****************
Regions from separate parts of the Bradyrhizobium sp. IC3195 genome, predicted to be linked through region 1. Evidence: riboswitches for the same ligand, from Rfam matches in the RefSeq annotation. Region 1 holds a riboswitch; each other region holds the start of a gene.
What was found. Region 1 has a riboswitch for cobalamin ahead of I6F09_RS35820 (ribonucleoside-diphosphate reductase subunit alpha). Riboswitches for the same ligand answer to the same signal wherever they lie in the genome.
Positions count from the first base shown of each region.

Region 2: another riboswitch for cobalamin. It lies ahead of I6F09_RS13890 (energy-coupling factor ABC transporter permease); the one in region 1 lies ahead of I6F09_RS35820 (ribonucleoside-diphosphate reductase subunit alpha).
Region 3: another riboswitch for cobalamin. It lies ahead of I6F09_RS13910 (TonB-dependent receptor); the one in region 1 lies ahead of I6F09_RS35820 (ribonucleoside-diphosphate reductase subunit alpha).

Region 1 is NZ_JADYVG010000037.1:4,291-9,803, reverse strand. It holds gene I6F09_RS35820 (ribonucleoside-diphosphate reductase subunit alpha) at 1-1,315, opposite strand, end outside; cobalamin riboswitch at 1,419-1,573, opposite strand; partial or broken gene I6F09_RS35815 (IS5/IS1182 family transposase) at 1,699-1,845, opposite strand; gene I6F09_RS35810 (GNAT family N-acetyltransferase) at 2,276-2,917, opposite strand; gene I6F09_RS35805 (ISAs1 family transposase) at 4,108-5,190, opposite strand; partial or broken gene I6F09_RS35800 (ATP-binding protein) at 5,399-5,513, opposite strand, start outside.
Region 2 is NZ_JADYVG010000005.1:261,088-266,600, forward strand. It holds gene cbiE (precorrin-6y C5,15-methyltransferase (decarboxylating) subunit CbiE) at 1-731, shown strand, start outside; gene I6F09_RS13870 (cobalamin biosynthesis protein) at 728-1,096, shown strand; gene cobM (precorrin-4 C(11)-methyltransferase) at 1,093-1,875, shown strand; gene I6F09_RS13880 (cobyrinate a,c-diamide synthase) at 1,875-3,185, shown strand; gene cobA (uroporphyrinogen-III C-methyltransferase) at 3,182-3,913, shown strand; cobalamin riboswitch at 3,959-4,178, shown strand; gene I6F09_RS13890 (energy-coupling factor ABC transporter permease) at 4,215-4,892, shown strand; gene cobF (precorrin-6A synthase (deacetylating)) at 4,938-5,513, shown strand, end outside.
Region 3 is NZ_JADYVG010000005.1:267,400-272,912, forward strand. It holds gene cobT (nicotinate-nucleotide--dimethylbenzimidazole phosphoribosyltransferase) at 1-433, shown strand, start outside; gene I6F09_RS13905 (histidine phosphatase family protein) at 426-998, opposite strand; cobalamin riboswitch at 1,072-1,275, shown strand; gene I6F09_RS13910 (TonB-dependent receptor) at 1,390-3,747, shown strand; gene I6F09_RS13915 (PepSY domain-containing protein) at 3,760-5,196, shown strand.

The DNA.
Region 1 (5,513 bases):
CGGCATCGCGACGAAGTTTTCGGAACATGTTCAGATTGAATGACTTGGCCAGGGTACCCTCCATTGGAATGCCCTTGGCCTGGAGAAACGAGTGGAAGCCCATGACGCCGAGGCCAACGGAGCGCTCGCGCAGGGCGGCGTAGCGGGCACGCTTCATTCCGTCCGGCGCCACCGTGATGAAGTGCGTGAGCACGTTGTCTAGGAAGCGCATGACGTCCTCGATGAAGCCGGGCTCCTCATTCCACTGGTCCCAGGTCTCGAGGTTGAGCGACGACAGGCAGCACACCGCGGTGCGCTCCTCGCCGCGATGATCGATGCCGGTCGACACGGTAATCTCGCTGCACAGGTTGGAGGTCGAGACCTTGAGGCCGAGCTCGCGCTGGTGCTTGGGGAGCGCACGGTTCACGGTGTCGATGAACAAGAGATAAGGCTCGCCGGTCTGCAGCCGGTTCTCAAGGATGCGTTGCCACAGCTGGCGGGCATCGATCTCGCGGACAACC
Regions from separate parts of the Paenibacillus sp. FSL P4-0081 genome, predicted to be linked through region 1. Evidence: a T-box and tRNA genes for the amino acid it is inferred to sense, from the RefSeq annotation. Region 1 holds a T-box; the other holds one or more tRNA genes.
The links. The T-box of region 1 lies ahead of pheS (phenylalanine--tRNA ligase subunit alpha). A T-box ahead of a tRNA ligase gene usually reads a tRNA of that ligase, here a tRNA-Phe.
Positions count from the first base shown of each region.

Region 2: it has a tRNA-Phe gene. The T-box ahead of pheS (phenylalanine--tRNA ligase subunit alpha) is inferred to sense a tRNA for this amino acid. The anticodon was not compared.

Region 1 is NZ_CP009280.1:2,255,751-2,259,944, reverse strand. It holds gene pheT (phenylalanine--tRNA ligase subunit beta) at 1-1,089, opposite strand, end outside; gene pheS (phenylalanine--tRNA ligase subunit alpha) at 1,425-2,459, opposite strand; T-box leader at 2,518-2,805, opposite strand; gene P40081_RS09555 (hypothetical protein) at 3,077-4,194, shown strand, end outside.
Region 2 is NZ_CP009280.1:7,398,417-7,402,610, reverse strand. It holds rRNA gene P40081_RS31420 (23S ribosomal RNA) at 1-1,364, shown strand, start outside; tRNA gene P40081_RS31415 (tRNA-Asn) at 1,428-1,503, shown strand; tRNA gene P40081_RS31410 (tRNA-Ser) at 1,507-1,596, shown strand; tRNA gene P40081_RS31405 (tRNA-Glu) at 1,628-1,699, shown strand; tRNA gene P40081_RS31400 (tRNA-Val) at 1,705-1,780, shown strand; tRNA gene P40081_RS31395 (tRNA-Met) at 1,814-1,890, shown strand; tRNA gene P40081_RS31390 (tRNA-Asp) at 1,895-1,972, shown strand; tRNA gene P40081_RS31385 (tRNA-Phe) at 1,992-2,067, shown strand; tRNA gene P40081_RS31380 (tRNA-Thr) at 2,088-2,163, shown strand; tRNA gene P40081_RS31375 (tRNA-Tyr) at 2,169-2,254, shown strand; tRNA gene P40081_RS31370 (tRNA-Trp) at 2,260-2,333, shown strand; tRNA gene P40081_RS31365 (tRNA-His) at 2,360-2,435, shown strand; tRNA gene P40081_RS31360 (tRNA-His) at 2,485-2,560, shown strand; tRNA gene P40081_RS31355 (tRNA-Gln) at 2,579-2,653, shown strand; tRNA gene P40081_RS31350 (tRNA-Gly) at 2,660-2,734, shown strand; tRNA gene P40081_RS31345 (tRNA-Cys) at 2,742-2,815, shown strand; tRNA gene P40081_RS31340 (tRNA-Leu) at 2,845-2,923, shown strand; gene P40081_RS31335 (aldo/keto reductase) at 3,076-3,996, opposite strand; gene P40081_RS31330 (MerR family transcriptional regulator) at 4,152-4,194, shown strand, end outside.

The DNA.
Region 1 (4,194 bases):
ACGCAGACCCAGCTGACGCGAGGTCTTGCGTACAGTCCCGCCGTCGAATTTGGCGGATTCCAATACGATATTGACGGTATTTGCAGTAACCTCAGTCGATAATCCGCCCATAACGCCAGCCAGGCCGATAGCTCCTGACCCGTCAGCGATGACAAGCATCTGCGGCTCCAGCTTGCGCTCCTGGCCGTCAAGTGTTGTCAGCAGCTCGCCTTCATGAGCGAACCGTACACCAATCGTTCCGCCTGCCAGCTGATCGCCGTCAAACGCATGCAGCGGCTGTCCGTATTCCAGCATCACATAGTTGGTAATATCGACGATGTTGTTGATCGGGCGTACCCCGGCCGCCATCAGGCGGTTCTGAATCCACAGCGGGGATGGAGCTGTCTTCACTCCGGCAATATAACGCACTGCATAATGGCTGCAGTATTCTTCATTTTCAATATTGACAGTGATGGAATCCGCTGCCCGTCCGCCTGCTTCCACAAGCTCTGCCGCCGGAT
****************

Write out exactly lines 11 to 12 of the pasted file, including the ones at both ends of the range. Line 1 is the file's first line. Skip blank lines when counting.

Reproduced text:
CGGCATCGCGACGAAGTTTTCGGAACATGTTCAGATTGAATGACTTGGCCAGGGTACCCTCCATTGGAATGCCCTTGGCCTGGAGAAACGAGTGGAAGCCCATGACGCCGAGGCCAACGGAGCGCTCGCGCAGGGCGGCGTAGCGGGCACGCTTCATTCCGTCCGGCGCCACCGTGATGAAGTGCGTGAGCACGTTGTCTAGGAAGCGCATGACGTCCTCGATGAAGCCGGGCTCCTCATTCCACTGGTCCCAGGTCTCGAGGTTGAGCGACGACAGGCAGCACACCGCGGTGCGCTCCTCGCCGCGATGATCGATGCCGGTCGACACGGTAATCTCGCTGCACAGGTTGGAGGTCGAGACCTTGAGGCCGAGCTCGCGCTGGTGCTTGGGGAGCGCACGGTTCACGGTGTCGATGAACAAGAGATAAGGCTCGCCGGTCTGCAGCCGGTTCTCAAGGATGCGTTGCCACAGCTGGCGGGCATCGATCTCGCGGACAACC
Regions from separate parts of the Paenibacillus sp. FSL P4-0081 genome, predicted to be linked through region 1. Evidence: a T-box and tRNA genes for the amino acid it is inferred to sense, from the RefSeq annotation. Region 1 holds a T-box; the other holds one or more tRNA genes.